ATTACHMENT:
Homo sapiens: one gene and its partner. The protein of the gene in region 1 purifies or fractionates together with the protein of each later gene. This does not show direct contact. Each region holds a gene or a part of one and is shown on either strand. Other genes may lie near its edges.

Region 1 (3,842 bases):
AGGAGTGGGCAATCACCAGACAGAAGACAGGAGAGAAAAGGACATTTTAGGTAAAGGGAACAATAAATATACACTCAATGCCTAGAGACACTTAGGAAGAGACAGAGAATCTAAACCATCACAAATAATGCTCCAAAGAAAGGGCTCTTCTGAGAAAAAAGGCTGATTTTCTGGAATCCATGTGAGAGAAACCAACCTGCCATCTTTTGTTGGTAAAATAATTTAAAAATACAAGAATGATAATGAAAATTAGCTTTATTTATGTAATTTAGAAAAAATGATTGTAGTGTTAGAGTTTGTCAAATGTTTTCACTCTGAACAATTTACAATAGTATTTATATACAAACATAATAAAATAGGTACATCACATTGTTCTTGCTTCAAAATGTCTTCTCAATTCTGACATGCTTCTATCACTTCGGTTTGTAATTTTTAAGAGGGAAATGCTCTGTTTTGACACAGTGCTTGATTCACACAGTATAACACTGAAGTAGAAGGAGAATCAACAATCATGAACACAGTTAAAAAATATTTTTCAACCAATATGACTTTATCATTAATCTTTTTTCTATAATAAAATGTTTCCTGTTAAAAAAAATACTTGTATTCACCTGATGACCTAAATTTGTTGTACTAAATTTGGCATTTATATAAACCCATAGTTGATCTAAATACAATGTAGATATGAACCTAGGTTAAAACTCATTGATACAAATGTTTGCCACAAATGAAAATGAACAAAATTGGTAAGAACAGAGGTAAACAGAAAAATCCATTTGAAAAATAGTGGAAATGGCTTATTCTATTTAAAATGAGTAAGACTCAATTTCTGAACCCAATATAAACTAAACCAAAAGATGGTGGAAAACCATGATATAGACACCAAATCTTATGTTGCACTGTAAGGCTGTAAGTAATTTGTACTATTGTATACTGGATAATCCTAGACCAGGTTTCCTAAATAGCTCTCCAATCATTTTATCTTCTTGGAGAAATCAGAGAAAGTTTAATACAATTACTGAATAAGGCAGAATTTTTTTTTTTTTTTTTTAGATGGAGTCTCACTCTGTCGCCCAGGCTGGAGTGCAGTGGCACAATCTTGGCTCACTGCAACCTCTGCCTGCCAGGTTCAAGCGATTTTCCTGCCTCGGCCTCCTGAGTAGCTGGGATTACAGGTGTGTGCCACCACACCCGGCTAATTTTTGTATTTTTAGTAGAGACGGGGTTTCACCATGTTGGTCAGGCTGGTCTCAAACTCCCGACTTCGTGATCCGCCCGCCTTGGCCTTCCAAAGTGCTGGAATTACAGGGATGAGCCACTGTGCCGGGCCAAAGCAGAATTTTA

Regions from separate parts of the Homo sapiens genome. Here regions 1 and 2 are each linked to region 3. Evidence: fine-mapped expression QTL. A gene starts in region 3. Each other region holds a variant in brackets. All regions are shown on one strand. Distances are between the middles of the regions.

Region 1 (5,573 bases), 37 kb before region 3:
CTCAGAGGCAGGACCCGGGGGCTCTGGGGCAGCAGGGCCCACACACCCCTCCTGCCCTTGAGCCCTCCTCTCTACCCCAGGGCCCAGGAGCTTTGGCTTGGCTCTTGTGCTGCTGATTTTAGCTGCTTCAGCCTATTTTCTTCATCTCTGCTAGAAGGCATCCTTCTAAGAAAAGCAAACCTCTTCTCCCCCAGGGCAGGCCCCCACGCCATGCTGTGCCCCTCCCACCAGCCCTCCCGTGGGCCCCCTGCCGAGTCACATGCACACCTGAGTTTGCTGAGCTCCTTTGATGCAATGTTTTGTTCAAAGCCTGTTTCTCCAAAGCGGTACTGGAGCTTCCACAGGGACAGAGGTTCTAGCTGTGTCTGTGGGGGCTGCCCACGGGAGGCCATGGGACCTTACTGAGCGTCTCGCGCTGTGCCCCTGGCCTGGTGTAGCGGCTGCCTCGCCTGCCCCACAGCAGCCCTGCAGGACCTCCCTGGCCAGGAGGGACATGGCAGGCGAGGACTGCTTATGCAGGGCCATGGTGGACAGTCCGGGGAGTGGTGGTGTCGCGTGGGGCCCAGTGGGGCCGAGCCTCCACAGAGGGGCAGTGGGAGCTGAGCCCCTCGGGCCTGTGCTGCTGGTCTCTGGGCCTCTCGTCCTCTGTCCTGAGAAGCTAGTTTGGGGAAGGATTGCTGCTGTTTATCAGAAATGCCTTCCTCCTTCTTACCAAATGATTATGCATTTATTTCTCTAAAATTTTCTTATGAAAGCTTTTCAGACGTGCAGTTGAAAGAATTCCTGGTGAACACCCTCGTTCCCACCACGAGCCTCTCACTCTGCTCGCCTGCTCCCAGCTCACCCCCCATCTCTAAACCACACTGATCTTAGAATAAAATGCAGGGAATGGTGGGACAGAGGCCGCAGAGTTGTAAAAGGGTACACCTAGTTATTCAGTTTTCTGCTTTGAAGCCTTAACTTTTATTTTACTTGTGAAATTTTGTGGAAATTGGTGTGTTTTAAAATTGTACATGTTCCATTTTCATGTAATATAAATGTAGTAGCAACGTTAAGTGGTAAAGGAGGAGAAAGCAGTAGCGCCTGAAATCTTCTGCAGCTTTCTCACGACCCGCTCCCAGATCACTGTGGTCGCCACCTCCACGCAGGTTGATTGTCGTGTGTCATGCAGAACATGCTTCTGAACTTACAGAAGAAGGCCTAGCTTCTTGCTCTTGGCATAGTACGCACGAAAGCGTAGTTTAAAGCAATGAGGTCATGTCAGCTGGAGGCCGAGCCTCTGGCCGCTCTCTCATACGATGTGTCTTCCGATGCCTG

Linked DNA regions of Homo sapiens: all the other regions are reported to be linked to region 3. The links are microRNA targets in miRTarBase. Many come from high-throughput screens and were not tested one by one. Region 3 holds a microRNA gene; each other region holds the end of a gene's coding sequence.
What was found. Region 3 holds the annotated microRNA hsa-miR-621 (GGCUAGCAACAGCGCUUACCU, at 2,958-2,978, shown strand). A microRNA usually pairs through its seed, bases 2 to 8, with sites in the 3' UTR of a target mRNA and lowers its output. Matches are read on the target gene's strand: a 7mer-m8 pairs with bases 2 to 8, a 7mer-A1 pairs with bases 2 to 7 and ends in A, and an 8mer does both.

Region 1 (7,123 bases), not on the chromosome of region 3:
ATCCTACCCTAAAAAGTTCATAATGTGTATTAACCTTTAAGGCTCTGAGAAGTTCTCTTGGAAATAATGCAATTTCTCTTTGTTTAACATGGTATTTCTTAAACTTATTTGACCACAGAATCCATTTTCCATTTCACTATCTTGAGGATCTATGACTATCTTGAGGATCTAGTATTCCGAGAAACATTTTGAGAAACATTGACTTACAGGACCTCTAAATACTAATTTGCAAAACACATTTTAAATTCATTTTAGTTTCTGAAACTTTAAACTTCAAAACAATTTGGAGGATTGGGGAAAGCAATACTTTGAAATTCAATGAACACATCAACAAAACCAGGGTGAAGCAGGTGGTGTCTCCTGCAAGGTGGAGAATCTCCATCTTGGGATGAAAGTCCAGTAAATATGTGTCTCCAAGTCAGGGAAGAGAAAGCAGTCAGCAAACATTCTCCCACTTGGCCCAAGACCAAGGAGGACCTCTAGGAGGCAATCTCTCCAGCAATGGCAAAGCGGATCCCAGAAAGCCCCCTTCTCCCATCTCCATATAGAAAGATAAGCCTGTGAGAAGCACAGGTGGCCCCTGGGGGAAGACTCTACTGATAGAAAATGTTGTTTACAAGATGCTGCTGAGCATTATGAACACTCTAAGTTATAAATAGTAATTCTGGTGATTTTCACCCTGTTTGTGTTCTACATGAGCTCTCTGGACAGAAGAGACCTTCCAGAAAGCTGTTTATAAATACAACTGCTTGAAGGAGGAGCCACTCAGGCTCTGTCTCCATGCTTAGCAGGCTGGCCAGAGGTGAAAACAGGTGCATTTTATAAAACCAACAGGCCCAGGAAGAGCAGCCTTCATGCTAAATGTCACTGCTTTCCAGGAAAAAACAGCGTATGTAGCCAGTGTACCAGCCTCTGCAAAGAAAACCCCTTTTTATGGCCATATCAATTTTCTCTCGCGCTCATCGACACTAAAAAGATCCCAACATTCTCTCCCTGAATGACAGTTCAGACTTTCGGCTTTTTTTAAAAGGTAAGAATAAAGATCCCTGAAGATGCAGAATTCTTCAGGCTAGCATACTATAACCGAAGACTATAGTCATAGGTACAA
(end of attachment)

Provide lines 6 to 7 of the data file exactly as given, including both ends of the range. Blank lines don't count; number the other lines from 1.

CTCAGAGGCAGGACCCGGGGGCTCTGGGGCAGCAGGGCCCACACACCCCTCCTGCCCTTGAGCCCTCCTCTCTACCCCAGGGCCCAGGAGCTTTGGCTTGGCTCTTGTGCTGCTGATTTTAGCTGCTTCAGCCTATTTTCTTCATCTCTGCTAGAAGGCATCCTTCTAAGAAAAGCAAACCTCTTCTCCCCCAGGGCAGGCCCCCACGCCATGCTGTGCCCCTCCCACCAGCCCTCCCGTGGGCCCCCTGCCGAGTCACATGCACACCTGAGTTTGCTGAGCTCCTTTGATGCAATGTTTTGTTCAAAGCCTGTTTCTCCAAAGCGGTACTGGAGCTTCCACAGGGACAGAGGTTCTAGCTGTGTCTGTGGGGGCTGCCCACGGGAGGCCATGGGACCTTACTGAGCGTCTCGCGCTGTGCCCCTGGCCTGGTGTAGCGGCTGCCTCGCCTGCCCCACAGCAGCCCTGCAGGACCTCCCTGGCCAGGAGGGACATGGCAGGCGAGGACTGCTTATGCAGGGCCATGGTGGACAGTCCGGGGAGTGGTGGTGTCGCGTGGGGCCCAGTGGGGCCGAGCCTCCACAGAGGGGCAGTGGGAGCTGAGCCCCTCGGGCCTGTGCTGCTGGTCTCTGGGCCTCTCGTCCTCTGTCCTGAGAAGCTAGTTTGGGGAAGGATTGCTGCTGTTTATCAGAAATGCCTTCCTCCTTCTTACCAAATGATTATGCATTTATTTCTCTAAAATTTTCTTATGAAAGCTTTTCAGACGTGCAGTTGAAAGAATTCCTGGTGAACACCCTCGTTCCCACCACGAGCCTCTCACTCTGCTCGCCTGCTCCCAGCTCACCCCCCATCTCTAAACCACACTGATCTTAGAATAAAATGCAGGGAATGGTGGGACAGAGGCCGCAGAGTTGTAAAAGGGTACACCTAGTTATTCAGTTTTCTGCTTTGAAGCCTTAACTTTTATTTTACTTGTGAAATTTTGTGGAAATTGGTGTGTTTTAAAATTGTACATGTTCCATTTTCATGTAATATAAATGTAGTAGCAACGTTAAGTGGTAAAGGAGGAGAAAGCAGTAGCGCCTGAAATCTTCTGCAGCTTTCTCACGACCCGCTCCCAGATCACTGTGGTCGCCACCTCCACGCAGGTTGATTGTCGTGTGTCATGCAGAACATGCTTCTGAACTTACAGAAGAAGGCCTAGCTTCTTGCTCTTGGCATAGTACGCACGAAAGCGTAGTTTAAAGCAATGAGGTCATGTCAGCTGGAGGCCGAGCCTCTGGCCGCTCTCTCATACGATGTGTCTTCCGATGCCTG

Linked DNA regions of Homo sapiens: all the other regions are reported to be linked to region 3. The links are microRNA targets in miRTarBase. Many come from high-throughput screens and were not tested one by one. Region 3 holds a microRNA gene; each other region holds the end of a gene's coding sequence.